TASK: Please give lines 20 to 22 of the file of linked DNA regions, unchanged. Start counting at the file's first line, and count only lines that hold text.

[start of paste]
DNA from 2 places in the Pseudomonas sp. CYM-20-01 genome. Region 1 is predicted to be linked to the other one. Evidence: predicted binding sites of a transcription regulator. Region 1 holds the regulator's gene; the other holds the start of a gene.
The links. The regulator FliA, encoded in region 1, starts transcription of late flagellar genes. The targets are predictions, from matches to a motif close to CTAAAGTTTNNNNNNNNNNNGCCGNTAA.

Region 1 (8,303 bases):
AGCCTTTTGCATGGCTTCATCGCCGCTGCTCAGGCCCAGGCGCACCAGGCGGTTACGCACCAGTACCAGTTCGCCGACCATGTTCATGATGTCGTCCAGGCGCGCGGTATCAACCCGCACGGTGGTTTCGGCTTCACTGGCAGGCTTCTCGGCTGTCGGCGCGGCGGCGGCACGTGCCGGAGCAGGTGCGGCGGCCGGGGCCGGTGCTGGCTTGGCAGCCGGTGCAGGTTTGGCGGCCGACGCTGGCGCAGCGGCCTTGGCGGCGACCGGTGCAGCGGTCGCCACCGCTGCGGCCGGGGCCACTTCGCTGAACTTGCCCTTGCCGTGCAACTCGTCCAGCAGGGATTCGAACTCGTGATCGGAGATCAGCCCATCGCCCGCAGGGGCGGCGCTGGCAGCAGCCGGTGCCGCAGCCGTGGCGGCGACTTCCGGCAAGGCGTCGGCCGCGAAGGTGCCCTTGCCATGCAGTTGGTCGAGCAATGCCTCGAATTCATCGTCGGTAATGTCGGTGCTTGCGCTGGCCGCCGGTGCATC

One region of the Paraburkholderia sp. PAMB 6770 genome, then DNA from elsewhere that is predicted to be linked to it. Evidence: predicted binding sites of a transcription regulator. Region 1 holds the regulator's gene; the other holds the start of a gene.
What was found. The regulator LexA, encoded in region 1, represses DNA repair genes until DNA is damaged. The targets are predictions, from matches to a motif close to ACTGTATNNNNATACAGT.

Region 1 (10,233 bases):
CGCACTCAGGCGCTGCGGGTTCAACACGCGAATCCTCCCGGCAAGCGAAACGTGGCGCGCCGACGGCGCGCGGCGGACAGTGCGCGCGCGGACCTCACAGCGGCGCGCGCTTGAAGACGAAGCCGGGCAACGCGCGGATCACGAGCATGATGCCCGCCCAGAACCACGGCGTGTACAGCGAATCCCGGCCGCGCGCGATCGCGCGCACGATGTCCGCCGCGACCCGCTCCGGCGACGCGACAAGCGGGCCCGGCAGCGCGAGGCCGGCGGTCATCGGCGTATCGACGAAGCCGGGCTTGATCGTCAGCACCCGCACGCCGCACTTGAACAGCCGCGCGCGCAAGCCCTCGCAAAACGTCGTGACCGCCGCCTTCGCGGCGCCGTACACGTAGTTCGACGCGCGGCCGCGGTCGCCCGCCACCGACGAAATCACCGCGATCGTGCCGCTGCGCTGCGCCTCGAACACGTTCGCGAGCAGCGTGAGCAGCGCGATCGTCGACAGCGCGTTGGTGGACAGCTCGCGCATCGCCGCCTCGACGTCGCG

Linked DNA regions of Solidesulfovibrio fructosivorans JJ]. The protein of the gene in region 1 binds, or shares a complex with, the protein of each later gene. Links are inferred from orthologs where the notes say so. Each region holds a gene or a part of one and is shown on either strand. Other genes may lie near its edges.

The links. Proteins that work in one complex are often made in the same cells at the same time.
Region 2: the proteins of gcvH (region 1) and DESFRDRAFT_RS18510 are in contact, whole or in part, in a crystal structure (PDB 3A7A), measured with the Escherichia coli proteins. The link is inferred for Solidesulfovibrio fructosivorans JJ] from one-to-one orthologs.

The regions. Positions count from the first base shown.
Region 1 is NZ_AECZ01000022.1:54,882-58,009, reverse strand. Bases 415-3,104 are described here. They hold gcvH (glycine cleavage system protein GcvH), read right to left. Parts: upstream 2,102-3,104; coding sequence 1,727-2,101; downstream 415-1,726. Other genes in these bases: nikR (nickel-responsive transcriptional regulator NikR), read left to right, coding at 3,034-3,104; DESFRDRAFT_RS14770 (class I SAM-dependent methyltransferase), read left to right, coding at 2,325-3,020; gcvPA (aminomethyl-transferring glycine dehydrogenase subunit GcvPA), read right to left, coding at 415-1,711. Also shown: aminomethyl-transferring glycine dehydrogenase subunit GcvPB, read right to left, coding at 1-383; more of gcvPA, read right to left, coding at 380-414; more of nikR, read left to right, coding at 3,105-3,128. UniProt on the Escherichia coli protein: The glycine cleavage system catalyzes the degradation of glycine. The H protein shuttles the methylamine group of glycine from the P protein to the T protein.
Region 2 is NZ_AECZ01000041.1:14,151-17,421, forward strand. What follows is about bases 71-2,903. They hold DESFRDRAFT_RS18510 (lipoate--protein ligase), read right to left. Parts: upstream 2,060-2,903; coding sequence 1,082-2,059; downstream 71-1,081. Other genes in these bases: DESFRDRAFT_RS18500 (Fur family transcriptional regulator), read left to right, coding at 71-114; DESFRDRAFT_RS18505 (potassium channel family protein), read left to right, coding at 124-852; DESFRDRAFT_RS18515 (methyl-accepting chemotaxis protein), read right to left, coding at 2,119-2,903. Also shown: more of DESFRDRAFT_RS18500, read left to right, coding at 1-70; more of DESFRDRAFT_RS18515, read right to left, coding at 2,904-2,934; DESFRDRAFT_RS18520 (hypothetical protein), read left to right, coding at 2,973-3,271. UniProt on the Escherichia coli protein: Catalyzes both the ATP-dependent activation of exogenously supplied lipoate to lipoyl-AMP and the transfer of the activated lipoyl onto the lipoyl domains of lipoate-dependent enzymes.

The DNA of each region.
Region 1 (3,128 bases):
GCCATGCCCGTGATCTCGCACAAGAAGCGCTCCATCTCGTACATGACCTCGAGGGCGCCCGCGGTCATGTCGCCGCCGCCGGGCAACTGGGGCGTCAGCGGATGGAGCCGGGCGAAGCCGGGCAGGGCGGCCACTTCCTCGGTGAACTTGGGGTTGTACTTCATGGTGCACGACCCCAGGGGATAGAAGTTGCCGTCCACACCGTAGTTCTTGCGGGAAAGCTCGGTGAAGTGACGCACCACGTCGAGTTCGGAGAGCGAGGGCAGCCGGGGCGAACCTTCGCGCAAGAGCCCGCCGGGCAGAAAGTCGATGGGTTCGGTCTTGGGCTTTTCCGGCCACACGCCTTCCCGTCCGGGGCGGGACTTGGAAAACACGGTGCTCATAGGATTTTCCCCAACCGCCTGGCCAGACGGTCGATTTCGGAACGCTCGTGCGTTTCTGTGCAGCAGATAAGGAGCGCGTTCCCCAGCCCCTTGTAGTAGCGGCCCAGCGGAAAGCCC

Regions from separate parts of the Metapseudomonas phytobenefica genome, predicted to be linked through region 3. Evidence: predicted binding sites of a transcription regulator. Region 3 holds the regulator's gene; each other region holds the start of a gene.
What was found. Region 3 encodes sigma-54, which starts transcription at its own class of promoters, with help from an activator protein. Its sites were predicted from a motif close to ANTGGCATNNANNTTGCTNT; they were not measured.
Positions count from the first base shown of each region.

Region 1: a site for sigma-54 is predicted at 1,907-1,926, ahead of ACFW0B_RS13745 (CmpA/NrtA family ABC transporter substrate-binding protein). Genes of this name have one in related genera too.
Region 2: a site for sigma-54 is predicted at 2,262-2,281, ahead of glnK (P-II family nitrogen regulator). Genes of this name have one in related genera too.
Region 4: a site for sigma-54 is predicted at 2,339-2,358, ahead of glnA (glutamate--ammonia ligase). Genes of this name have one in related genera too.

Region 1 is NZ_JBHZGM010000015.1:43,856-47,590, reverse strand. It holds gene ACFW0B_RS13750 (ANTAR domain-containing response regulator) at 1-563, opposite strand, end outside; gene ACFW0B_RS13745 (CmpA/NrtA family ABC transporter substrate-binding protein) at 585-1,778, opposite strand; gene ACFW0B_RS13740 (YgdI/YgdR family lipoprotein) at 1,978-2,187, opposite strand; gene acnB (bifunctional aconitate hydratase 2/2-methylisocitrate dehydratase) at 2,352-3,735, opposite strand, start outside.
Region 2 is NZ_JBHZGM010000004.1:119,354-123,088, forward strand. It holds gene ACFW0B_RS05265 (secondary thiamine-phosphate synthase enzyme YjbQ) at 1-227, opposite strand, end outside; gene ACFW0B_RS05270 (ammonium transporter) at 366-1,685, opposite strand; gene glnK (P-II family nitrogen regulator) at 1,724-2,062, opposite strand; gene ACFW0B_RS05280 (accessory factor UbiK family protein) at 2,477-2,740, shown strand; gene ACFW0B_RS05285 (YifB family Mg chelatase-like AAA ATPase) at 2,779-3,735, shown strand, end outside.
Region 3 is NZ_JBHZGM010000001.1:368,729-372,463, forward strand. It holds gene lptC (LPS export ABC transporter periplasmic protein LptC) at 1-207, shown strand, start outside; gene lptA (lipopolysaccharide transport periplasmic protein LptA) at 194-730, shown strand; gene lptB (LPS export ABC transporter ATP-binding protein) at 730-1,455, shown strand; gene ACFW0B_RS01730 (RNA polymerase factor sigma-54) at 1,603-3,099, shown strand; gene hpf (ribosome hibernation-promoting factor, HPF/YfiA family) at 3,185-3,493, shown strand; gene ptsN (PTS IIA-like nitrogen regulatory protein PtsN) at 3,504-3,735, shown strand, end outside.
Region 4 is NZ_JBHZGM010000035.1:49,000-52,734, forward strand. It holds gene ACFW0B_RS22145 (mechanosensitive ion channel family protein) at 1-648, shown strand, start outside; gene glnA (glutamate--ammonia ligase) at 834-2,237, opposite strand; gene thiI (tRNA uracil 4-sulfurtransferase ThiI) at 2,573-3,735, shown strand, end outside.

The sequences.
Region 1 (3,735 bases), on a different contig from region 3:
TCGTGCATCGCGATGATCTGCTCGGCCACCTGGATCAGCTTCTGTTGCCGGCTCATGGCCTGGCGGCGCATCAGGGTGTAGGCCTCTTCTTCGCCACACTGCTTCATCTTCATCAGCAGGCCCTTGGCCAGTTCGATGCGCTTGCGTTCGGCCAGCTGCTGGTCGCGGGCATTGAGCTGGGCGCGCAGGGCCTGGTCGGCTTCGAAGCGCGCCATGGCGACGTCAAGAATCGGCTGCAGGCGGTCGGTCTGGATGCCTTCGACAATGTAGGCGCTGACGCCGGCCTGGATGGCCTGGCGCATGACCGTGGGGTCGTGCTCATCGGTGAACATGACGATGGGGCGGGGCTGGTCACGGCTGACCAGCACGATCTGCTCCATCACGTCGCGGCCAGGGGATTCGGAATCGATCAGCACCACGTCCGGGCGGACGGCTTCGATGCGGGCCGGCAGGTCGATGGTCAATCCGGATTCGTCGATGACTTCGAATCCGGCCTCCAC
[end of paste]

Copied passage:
Positions count from the first base shown of each region.

Region 1: a site for sigma-54 is predicted at 1,907-1,926, ahead of ACFW0B_RS13745 (CmpA/NrtA family ABC transporter substrate-binding protein). Genes of this name have one in related genera too.
Region 2: a site for sigma-54 is predicted at 2,262-2,281, ahead of glnK (P-II family nitrogen regulator). Genes of this name have one in related genera too.